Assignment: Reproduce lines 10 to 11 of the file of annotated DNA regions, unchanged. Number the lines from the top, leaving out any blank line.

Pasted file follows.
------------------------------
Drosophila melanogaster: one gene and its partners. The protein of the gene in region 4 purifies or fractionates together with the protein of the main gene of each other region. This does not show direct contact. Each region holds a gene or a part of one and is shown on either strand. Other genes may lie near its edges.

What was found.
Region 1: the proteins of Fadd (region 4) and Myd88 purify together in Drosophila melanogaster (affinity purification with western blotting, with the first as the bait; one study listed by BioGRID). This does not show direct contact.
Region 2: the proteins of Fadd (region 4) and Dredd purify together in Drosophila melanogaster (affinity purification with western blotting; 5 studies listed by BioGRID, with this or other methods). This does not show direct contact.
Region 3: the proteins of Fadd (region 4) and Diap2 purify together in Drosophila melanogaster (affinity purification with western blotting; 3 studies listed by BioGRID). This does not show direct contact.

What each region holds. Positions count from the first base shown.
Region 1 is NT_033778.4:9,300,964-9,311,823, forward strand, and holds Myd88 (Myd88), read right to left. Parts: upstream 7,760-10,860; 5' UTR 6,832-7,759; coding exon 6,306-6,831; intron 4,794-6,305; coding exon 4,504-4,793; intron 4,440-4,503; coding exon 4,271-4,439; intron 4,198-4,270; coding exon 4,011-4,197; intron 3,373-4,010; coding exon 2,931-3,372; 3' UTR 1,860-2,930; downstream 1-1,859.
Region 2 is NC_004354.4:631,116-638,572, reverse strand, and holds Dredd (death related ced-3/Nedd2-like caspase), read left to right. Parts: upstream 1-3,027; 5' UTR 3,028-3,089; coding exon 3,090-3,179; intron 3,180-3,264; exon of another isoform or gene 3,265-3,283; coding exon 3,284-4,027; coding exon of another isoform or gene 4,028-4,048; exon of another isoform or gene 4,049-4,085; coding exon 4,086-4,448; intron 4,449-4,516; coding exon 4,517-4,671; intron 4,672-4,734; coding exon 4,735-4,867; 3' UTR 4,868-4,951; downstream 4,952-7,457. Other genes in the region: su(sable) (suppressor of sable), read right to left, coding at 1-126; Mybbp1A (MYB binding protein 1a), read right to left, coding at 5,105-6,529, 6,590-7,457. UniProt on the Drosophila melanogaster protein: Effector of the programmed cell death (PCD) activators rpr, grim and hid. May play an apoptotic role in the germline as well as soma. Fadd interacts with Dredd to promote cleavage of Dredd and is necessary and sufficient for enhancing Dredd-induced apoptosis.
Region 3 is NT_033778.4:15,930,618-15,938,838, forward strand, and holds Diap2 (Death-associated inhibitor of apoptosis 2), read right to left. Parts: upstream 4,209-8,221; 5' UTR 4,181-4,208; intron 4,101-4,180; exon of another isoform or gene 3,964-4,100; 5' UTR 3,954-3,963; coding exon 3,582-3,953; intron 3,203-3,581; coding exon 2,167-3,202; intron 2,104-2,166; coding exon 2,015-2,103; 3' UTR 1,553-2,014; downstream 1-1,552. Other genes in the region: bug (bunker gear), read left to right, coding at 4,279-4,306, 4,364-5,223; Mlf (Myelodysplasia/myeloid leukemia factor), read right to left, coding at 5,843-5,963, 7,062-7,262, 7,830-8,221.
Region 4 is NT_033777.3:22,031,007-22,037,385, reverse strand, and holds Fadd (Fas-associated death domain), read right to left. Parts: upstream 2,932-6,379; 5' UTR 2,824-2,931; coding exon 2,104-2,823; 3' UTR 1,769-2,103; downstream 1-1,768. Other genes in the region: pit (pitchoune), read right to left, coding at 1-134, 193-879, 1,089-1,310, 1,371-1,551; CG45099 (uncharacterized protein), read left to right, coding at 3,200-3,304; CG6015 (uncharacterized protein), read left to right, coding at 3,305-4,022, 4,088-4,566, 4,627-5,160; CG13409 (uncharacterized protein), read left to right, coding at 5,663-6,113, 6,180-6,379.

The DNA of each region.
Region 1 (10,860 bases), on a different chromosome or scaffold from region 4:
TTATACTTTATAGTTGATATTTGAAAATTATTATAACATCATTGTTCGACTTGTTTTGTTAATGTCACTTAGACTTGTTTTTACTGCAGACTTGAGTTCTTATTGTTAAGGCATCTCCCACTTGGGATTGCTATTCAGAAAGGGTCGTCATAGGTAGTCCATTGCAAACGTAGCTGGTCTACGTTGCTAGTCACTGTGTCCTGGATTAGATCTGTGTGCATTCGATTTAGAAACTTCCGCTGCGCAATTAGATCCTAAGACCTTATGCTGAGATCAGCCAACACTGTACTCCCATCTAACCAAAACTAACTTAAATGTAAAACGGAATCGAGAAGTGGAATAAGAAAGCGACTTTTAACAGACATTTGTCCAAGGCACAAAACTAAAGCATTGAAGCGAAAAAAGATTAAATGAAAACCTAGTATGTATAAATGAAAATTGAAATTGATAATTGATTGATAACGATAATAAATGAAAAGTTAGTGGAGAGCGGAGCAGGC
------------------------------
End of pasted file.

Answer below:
Region 4 is NT_033777.3:22,031,007-22,037,385, reverse strand, and holds Fadd (Fas-associated death domain), read right to left. Parts: upstream 2,932-6,379; 5' UTR 2,824-2,931; coding exon 2,104-2,823; 3' UTR 1,769-2,103; downstream 1-1,768. Other genes in the region: pit (pitchoune), read right to left, coding at 1-134, 193-879, 1,089-1,310, 1,371-1,551; CG45099 (uncharacterized protein), read left to right, coding at 3,200-3,304; CG6015 (uncharacterized protein), read left to right, coding at 3,305-4,022, 4,088-4,566, 4,627-5,160; CG13409 (uncharacterized protein), read left to right, coding at 5,663-6,113, 6,180-6,379.

The DNA of each region.